The U.S. and the Soviet Union were technically “friends” after World War II. In reality, both countries felt slighted by the other during the invasion of Germany, especially in Berlin.
After the Battle of Berlin, Germany was divided into four occupation zones controlled by the United Kingdom, the U.S., France and the Soviet Union, who had control over Eastern Germany.
When the dust settled, the U.S. had risen as a super power, with the USSR as its Eastern counterpoint. The tenuous ally-ship enjoyed by the two nations began to quickly unravel. In 1947, President Harry Truman announced the Truman Doctrine, a foreign policy whose purpose was to stop Soviet geopolitical expansion.
The Cold War was on.
The Cold War
While the U.S. and Soviet Union never engaged in full scale conflicts directly with each other, they fought in “proxy wars:” conflicts that had been started around the world and backed by opposing powers. The U.S. was heavily invested in stopping communism. The Soviets were seen as the Red Menace, spreading communism to the world.
Several of these conflicts were unsuccessful in unseating communist-friendly regimes, such as the Bay of Pigs fiasco on April 17, 1961. The Central Intelligence Agency undertook a military invasion in Cuba with the hopes of breaking Fidel Castro’s reign of power over the country. Cuba, a mere 110 miles from the tip of Florida, was seen as a potential hotbed of communism, and their close ties to the Soviet Union solidified that belief.
Ultimately, the CIA was unsuccessful in deposing Castro, resulting in a stronger ally connection between Cuba and the Soviets. The Cuban Missile Crisis in 1962, the closest the Soviets and Americans came to a nuclear conflict, was a direct result of the Bay of Pigs. The U.S. had a ballistic missile presence in Turkey and Italy. In response, the USSR deployed ballistic missiles to Cuba. An agreement between President John F. Kennedy and Soviet leader Nikita Khrushchev stopped the escalation of force.
From 1960 to 1965, Soldiers from the 82nd Airborne Division were deployed to the Republic of Congo in support of the Congo Crisis. The Republic of Congo became independent from Belgium, and almost immediately were involved in a civil war that also served as a proxy of the Cold War. The USSR and the U.S. supported opposing factions and deployed troops accordingly.
The Congo Crisis spurred an Argentine Marxist named Che Guevara into action. He wanted to end American imperialism, and began the process by fighting in the Congo Conflict. He eventually brought his team of mostly Cuban fighters back to South America, this time in Bolivia. He wanted to use his Nancahuazu Guerrilla to be a point of armed resistance, overthrow the Bolivian government, and create a socialist state. The CIA worked with Cuban and Bolivian counterpoints to help locate and capture Guevara.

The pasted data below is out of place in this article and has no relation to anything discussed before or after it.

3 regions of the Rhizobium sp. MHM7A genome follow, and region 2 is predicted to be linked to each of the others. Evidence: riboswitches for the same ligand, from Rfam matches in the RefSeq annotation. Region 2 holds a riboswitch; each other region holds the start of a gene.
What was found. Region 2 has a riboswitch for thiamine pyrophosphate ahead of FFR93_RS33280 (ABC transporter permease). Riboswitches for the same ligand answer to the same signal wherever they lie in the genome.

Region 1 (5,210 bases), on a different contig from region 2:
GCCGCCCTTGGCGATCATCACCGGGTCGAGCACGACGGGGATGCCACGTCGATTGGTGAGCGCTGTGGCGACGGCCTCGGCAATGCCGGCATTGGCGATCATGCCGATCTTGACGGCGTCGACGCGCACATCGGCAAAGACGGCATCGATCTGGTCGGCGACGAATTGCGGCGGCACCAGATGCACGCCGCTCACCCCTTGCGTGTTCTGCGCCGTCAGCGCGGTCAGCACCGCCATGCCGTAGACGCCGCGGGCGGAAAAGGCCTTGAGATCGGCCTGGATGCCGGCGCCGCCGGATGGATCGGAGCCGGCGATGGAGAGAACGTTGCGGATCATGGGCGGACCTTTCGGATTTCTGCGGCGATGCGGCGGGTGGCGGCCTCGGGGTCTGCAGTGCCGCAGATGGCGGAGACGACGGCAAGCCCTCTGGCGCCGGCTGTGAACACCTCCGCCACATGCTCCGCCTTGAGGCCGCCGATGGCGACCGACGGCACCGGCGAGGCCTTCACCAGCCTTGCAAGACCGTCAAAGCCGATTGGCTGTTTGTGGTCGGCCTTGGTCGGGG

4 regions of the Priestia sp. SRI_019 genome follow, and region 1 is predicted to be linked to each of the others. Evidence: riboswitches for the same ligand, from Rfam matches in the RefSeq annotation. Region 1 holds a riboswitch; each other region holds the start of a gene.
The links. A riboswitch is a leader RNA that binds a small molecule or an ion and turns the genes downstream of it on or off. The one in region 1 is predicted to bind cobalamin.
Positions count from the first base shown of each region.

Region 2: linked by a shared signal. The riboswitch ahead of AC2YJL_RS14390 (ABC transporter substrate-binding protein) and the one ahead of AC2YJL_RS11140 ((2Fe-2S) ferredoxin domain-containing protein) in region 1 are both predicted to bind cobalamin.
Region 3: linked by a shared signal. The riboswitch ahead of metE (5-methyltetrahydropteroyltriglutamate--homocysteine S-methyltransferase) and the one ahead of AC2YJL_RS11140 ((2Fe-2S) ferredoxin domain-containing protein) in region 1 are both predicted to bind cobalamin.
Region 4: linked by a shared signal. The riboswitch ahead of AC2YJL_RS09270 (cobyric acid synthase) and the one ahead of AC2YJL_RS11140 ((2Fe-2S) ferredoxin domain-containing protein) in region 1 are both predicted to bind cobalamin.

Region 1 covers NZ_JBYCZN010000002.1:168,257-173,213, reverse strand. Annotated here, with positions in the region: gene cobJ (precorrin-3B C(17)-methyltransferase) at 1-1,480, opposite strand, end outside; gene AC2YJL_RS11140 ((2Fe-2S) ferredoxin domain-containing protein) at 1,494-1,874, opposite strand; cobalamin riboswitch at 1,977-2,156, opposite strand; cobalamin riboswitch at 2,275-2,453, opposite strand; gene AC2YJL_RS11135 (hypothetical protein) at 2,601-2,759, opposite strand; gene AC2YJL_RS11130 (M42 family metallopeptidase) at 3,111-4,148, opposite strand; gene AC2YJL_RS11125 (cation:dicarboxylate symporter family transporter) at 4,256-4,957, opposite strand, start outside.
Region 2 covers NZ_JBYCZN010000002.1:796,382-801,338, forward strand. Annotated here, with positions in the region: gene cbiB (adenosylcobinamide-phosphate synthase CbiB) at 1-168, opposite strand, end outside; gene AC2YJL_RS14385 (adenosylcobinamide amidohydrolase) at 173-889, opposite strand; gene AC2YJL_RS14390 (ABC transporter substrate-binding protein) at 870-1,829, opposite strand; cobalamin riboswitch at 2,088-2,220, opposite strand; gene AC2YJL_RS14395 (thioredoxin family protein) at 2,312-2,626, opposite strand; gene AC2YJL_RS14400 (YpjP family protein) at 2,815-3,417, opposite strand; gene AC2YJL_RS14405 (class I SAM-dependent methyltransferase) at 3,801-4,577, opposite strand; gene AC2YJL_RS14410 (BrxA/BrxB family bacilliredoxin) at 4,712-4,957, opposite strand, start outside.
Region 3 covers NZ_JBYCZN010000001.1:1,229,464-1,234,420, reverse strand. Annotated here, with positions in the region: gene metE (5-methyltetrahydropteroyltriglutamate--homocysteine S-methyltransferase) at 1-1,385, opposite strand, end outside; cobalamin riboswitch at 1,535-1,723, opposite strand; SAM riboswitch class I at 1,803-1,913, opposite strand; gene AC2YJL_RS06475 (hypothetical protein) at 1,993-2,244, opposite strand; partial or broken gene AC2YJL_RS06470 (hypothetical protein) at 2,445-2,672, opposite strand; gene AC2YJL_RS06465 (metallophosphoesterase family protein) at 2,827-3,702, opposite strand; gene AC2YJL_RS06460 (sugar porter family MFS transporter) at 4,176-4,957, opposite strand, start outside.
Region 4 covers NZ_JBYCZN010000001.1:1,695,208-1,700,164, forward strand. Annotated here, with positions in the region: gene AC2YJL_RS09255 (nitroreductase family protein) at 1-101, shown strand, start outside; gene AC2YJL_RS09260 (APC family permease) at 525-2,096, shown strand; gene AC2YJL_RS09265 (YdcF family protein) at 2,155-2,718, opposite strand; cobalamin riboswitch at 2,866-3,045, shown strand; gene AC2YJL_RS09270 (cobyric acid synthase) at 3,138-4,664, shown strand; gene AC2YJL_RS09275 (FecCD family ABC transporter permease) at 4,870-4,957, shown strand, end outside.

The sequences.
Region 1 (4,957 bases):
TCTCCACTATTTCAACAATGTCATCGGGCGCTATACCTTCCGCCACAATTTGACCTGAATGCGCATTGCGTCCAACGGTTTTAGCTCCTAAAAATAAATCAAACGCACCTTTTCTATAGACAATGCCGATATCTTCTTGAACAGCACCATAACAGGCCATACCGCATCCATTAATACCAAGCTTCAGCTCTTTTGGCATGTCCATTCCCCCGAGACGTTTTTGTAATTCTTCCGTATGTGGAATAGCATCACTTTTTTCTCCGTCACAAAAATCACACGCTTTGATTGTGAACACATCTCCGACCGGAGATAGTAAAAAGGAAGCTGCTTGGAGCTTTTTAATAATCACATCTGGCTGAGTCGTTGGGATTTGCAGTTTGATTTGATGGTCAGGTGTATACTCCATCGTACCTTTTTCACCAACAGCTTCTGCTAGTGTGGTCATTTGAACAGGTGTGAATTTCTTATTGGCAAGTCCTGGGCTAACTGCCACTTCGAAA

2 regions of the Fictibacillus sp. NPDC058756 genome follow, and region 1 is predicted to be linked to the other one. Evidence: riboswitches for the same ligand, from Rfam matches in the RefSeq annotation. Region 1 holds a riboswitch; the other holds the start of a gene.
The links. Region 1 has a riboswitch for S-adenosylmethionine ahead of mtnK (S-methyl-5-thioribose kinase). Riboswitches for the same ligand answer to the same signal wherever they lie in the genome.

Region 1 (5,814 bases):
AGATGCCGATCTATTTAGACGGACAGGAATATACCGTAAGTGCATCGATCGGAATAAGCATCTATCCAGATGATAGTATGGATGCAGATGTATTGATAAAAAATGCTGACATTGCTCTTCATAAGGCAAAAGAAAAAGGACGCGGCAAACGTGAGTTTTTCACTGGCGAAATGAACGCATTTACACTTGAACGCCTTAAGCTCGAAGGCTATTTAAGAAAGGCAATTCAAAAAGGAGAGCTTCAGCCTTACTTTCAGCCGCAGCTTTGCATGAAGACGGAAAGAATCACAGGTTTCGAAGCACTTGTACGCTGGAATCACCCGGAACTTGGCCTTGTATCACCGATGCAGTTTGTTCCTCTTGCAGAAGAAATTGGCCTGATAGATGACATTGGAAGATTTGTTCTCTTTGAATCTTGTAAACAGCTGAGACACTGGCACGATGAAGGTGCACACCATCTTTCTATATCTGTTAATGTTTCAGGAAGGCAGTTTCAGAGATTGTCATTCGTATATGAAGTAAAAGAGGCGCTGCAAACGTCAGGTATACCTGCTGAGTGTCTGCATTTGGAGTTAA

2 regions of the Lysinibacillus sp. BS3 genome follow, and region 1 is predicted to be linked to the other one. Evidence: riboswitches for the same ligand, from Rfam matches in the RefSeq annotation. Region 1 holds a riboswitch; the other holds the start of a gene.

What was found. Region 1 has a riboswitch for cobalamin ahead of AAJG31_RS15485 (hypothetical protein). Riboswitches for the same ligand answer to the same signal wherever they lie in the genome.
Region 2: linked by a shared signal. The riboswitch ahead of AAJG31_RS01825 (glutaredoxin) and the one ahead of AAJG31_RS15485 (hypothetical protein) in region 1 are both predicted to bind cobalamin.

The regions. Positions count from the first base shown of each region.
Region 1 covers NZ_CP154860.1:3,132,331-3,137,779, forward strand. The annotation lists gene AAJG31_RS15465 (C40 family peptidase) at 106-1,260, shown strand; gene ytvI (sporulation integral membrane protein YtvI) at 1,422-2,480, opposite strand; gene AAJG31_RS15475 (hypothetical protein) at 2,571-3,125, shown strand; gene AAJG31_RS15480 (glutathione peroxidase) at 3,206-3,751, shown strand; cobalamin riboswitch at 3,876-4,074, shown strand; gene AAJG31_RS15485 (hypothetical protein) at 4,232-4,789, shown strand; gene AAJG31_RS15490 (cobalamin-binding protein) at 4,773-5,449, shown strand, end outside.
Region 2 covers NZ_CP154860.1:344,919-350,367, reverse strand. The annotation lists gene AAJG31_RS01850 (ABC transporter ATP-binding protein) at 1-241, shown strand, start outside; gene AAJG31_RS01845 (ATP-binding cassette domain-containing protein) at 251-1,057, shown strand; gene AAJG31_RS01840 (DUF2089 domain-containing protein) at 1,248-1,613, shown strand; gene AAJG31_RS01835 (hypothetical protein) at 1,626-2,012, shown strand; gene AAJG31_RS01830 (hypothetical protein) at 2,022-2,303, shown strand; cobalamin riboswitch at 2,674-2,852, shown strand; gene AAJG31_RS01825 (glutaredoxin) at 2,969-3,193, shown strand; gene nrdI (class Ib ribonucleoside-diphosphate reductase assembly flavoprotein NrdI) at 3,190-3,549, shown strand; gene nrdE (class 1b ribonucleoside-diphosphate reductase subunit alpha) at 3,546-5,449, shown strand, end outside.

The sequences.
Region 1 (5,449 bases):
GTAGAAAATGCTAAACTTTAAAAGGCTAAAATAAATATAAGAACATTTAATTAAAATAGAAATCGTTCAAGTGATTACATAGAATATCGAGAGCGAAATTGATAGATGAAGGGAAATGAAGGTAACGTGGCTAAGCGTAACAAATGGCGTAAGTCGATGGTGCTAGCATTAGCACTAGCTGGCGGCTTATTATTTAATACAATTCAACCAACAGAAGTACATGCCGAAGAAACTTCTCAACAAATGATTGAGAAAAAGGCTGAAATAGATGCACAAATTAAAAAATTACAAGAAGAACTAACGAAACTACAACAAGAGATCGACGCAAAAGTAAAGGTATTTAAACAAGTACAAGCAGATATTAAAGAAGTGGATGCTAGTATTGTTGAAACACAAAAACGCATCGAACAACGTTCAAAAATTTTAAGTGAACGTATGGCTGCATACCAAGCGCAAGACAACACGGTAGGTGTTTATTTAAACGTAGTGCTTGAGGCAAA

During the late 1960s, troops were deployed to the Philippines to tamper down the rise of the Communist Party of the Philippines. This is an ongoing conflict, and still is in effect today.
The most well known proxy war of the this time, however, was the Vietnam War. The purpose of the war was to prevent North Vietnamese communists backed in part by the Soviets from overrunning South Vietnam. Fort Bragg and Pope Army Air Field, then known as Pope Air Force Base, played their part in training troops and sending aircraft to the Southeast Asian conflict.
From December 1961 to 1963, the 464th Troop Carrier Wing, based out of Pope Air Force Base, rotated troops and aircraft to Tan Son Nhut and Da Nang, both in South Vietnam.
The runways at Pope Air Force Base had to be expanded to accommodate the aircraft from the 464th Troop Carrier Wing including the C-130 Hercules. The first C-130 Hercules, developed and tested in the 1950s, arrived at Pope in 1963. It was aptly named “The North Carolina.” The 464th was the first conventional U.S. Air Force unit to see action in Vietnam.
In 1961, the 5th Special Forces Group was activated at Fort Bragg. These Soldiers had been training personnel in counterinsurgency in South Vietnam, wearing unathorized green berets. In 1961, Kennedy visited Fort Bragg and met with Brig. Gen. William Yarbrough, commander of the U.S. Army Special Warfare Center and School. He authorized the use of the green beret for Special Forces Soldiers to wear not long after the visit, saying, “I am sure that the Green Beret will be a mark of distinction in the trying times ahead.”
In January 1968, the 3rd Brigade, 82nd Abn. Div., deployed to Vietnam in response to the Tet Offensive. Within 24 hours of being called up, the brigade was en route to their destination. The brigade served for 22 months, protecting the cities of Hue and Saigon. The 82nd Abn. Div. created a 4th Brigade during this time to offer support to the long-deployed Soldiers.
The Vietnam war lasted for 18 years, from 1957 to 1975, and caused national upheaval in the U.S., dividing the nation and costing 58,000 Americans their lives. President Lyndon Johnson committed large numbers of ground troops in Vietnam, causing a surge in drafted men. As the death toll mounted, protests were sparked around the nation.
200,000 troops underwent basic training at Fort Bragg between 1966 and 1970. The peak of the war, 1968, saw a surge in the population at Fort Bragg, with 57,840 people calling the installation “home.”
Because of the surge in the population, Fayetteville began to see a shift. The town would gain the nickname “Fayettenam,” and become unrecognizable to some of its citizens throughout the late 1960s and into the 1970s.

Note: Aly Hansen is a freelance photographer and writer. Email to get in touch with the author. Information for this article was found using and